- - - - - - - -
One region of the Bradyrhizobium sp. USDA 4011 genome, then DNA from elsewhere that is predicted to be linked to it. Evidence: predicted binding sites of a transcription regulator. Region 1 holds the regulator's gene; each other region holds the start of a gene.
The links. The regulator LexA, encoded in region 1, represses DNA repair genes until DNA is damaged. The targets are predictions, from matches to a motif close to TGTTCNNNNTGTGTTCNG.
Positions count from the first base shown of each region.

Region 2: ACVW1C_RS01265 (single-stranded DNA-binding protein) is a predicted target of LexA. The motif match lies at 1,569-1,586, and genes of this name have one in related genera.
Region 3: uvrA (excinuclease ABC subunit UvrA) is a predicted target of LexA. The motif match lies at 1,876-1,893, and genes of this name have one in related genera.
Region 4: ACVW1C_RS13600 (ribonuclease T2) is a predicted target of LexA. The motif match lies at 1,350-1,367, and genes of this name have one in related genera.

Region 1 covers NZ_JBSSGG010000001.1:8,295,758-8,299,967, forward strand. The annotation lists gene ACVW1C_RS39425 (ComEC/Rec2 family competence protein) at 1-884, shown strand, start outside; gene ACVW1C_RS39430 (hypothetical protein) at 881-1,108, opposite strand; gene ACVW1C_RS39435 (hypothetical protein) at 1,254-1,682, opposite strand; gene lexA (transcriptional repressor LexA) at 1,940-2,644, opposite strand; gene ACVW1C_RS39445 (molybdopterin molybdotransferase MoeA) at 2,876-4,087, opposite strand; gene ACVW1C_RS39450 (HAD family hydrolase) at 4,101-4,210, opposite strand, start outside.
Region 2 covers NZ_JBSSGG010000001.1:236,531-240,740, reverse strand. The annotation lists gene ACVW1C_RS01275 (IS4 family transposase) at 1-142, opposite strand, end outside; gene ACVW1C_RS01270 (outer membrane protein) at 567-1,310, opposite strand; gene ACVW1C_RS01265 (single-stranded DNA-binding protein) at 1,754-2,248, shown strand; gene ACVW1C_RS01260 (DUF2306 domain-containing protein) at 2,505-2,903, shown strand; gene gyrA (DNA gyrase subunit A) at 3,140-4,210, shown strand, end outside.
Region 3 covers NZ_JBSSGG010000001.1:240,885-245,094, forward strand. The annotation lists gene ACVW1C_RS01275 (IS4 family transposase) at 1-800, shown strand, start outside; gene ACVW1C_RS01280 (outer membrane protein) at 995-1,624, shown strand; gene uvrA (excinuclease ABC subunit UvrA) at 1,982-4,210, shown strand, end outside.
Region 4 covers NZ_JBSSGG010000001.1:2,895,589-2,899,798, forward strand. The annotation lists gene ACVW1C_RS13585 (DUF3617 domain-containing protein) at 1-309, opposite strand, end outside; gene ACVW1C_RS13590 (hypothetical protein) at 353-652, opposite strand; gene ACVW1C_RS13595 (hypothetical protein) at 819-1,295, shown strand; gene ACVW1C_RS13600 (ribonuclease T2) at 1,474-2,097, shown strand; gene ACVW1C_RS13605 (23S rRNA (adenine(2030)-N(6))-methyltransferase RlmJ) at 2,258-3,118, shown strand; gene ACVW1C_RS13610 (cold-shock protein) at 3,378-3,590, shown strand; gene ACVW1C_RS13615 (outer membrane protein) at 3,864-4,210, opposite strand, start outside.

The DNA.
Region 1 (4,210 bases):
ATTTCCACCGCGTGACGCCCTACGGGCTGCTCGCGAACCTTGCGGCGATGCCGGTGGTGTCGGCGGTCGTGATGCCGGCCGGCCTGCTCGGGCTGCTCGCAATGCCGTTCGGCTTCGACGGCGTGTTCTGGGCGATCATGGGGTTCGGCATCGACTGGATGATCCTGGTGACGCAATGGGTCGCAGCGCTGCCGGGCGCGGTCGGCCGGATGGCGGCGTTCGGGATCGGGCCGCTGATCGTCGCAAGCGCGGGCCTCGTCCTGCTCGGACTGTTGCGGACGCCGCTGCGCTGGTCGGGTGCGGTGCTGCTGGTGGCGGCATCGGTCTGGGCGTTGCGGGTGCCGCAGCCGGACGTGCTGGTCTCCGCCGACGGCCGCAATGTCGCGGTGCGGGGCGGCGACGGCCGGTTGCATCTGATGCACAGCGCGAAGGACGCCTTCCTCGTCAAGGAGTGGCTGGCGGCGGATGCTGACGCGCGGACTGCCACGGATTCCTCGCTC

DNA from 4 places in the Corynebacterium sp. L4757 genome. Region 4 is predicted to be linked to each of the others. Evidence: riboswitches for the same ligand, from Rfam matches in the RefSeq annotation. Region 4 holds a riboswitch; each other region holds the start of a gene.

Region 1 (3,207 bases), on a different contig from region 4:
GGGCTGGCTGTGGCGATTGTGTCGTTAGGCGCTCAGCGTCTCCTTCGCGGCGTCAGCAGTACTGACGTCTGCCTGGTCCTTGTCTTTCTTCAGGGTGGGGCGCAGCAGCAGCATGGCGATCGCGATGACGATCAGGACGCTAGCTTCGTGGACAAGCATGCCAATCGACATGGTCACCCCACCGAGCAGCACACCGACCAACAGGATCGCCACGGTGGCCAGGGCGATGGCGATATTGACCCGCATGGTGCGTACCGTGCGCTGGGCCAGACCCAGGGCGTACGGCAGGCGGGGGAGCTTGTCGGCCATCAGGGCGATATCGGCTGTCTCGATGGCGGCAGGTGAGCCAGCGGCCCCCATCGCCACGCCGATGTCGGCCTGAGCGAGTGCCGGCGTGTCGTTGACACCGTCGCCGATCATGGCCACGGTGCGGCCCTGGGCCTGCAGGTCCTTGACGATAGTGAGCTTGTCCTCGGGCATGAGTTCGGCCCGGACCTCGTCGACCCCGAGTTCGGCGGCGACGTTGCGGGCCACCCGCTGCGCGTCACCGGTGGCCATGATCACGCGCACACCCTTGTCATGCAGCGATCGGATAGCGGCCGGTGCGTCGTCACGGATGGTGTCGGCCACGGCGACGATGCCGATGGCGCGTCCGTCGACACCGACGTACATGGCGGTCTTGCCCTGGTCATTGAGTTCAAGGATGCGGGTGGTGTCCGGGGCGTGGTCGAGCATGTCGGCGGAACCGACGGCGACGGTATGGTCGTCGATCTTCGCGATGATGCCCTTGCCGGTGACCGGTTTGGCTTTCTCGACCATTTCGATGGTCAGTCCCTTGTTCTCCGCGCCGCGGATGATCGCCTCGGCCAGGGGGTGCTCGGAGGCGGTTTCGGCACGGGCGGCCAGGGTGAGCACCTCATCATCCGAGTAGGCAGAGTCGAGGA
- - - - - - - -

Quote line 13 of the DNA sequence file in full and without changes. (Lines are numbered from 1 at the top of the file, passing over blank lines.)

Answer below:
ATTTCCACCGCGTGACGCCCTACGGGCTGCTCGCGAACCTTGCGGCGATGCCGGTGGTGTCGGCGGTCGTGATGCCGGCCGGCCTGCTCGGGCTGCTCGCAATGCCGTTCGGCTTCGACGGCGTGTTCTGGGCGATCATGGGGTTCGGCATCGACTGGATGATCCTGGTGACGCAATGGGTCGCAGCGCTGCCGGGCGCGGTCGGCCGGATGGCGGCGTTCGGGATCGGGCCGCTGATCGTCGCAAGCGCGGGCCTCGTCCTGCTCGGACTGTTGCGGACGCCGCTGCGCTGGTCGGGTGCGGTGCTGCTGGTGGCGGCATCGGTCTGGGCGTTGCGGGTGCCGCAGCCGGACGTGCTGGTCTCCGCCGACGGCCGCAATGTCGCGGTGCGGGGCGGCGACGGCCGGTTGCATCTGATGCACAGCGCGAAGGACGCCTTCCTCGTCAAGGAGTGGCTGGCGGCGGATGCTGACGCGCGGACTGCCACGGATTCCTCGCTC